My dad wrote up this two page long “punishment” explanation which included a period of time where I was grounded from fun stuff like playing outside and watching TV. I remember that part of it as being really horrible. The rest of the program he came up with consisted of us getting together once a week for breakfast, and me writing reports on a daily and weekly basis.

Looking back, I realize that his purpose in all this was to get me to really think about what mattered to me in life and to begin to be a conscious thinking individual as well as build our father and son bond.

He gave me these three important questions to answer on my daily “blog” style writings which was part of the program he created for me. After taking a ten or fifteen minute thinking “meditation”, I was supposed to write answers to these questions:

1. Who am I?

2. What am I doing with my life/time? or What do I want to do with my life/time?

3. Why am I doing these things? or  What is the purpose or reason for my decisions?

I remember being so frustrated at first, not understanding even what the heck he meant by these questions. Many days I just wrote humorous answers or silly stuff. The fact that I still remember this all so well just goes to show what an impression he made on me through this process. I really began to enjoy meeting with him every week, and I think over time I did gain an ability to think more introspectively about the things that matter to me and why.

The reason I told you this whole story is to highlight the importance of understanding what really matters and why. With the fundamental questions in place it becomes easier to approach the goals and your personal vision for success.

My journey has taught me that I feel best in life when I am serving a purpose that gives me a feeling of pride and satisfaction. In other words, its important to me that I am not wasting my time.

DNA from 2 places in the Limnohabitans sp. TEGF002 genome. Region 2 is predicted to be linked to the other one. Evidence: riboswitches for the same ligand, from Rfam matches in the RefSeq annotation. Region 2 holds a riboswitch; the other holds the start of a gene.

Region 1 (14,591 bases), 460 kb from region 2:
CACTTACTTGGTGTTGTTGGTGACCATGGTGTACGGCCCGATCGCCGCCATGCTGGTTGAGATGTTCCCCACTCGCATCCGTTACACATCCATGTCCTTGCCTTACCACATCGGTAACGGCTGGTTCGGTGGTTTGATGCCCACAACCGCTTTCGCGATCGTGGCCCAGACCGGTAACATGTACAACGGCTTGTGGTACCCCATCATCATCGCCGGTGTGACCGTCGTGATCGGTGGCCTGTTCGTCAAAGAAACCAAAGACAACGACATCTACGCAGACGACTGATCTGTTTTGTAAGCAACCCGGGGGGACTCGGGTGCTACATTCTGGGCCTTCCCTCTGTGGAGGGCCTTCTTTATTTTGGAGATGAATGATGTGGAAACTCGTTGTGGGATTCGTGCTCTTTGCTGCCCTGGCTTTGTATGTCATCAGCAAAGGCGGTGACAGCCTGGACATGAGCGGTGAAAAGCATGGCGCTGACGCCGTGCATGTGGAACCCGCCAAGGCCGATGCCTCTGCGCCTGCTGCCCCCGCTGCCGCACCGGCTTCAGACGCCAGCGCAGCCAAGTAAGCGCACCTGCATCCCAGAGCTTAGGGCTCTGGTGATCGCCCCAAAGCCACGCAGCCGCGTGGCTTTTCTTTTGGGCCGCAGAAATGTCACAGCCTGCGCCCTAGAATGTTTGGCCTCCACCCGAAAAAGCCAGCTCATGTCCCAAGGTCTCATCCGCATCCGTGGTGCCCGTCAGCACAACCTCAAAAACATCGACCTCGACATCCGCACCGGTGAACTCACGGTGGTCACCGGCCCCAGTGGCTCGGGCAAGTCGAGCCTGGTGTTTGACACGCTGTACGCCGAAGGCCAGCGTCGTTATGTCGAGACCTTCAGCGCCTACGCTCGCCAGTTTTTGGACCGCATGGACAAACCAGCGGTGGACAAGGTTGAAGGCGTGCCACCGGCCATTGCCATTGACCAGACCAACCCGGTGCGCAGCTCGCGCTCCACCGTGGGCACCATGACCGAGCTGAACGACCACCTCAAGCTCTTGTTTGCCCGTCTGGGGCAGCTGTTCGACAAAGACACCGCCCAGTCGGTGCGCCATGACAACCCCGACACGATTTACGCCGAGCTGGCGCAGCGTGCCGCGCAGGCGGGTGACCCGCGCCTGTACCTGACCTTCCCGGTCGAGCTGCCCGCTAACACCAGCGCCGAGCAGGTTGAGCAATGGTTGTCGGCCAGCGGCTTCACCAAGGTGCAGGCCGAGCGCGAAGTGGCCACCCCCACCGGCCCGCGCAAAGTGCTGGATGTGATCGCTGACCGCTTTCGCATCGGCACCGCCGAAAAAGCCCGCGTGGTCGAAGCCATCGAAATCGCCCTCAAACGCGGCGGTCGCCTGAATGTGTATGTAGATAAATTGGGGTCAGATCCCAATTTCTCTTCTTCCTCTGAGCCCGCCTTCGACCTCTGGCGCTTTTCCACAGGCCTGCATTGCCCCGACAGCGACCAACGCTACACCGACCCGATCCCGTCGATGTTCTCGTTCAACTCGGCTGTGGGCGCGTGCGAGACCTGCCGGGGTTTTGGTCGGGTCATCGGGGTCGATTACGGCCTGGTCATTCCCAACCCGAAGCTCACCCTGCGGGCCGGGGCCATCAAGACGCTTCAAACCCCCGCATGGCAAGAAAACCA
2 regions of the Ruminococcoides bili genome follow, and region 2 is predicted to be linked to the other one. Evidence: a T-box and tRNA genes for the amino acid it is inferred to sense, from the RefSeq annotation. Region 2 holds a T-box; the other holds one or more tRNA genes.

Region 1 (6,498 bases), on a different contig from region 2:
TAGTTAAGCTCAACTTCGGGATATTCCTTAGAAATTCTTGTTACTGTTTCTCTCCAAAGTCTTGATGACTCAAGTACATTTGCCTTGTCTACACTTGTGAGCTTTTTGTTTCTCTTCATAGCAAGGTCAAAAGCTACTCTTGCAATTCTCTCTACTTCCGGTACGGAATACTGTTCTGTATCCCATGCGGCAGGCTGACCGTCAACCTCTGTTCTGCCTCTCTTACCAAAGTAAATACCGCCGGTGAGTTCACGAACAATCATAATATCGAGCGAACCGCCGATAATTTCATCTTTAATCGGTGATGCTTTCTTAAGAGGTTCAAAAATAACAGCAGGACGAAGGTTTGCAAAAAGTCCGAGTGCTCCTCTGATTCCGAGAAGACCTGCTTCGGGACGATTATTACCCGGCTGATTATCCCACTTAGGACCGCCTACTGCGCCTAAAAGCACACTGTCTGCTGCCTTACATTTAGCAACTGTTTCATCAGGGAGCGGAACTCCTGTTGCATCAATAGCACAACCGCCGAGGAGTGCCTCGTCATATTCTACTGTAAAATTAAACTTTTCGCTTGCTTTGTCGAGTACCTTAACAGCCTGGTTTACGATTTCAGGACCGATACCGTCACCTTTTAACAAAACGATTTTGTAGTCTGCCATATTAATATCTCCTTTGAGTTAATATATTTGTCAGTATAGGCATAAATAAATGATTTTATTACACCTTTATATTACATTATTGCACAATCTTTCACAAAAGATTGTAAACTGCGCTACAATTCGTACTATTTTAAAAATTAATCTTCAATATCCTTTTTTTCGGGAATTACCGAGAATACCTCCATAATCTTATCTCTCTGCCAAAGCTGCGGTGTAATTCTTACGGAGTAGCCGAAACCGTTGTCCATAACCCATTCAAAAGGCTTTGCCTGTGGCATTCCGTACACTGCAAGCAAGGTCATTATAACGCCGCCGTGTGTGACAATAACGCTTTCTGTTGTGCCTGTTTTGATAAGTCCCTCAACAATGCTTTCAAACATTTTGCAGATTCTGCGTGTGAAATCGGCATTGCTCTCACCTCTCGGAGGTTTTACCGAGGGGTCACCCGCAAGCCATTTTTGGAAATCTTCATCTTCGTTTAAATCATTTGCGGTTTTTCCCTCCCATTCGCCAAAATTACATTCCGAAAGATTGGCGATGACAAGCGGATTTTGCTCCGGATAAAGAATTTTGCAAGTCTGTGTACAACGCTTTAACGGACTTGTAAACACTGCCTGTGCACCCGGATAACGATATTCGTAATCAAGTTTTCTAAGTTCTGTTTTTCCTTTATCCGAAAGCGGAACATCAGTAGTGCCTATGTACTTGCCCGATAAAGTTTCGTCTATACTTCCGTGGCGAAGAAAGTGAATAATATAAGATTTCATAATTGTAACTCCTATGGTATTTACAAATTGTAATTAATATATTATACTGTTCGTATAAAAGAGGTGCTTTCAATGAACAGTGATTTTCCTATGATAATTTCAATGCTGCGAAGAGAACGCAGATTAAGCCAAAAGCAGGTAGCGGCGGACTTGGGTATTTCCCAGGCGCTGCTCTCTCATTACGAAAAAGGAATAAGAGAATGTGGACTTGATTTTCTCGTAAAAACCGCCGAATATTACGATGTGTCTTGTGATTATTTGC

What type of long term goal would satisfy my deeper need to feel a sense of meaning in life?

It makes a lot of sense to start with a long term goal. If I were hiking towards a far off mountain I could use that huge landmark as a guide, looking up from time to time. So lets call the long term goal the distant mountain. In the meantime, the shorter goals would be the nearby hillside or getting across this stream or whatever was in the path to the big mountain. The long term goal helps to define the short term goal. I want to hike to that big mountain. I want to feel that sense of pride and achievement that comes with reaching a goal. For me, helping others is creating an environment where others can better help themselves. So my distant mountain consists of being able to spend most of my time helping other people reach their goals. The hard part is figuring out how to make a living doing that and paying the bills, supporting the household and having some free time to relax or go on a trip with the family from time to time.